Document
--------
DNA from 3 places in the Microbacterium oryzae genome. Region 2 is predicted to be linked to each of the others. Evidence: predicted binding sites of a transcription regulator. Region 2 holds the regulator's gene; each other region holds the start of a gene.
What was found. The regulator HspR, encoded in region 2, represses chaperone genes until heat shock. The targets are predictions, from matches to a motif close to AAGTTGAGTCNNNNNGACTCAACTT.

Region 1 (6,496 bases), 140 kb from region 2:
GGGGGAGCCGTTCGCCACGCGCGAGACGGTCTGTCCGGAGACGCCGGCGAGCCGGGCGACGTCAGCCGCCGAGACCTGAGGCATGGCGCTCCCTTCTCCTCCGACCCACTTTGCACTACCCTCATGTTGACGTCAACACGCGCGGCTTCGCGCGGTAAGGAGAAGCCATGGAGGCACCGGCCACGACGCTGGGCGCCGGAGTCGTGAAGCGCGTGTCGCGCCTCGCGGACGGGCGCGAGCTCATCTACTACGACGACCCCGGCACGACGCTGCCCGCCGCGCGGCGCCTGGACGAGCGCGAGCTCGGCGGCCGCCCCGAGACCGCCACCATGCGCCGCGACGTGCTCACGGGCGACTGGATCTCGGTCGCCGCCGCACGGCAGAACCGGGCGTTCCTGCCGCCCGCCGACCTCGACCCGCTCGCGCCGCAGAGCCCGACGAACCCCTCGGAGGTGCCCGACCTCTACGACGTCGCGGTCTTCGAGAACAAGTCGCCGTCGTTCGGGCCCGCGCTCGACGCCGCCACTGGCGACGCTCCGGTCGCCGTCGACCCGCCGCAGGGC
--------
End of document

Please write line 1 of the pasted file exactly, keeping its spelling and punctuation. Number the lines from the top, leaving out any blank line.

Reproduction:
DNA from 3 places in the Microbacterium oryzae genome. Region 2 is predicted to be linked to each of the others. Evidence: predicted binding sites of a transcription regulator. Region 2 holds the regulator's gene; each other region holds the start of a gene.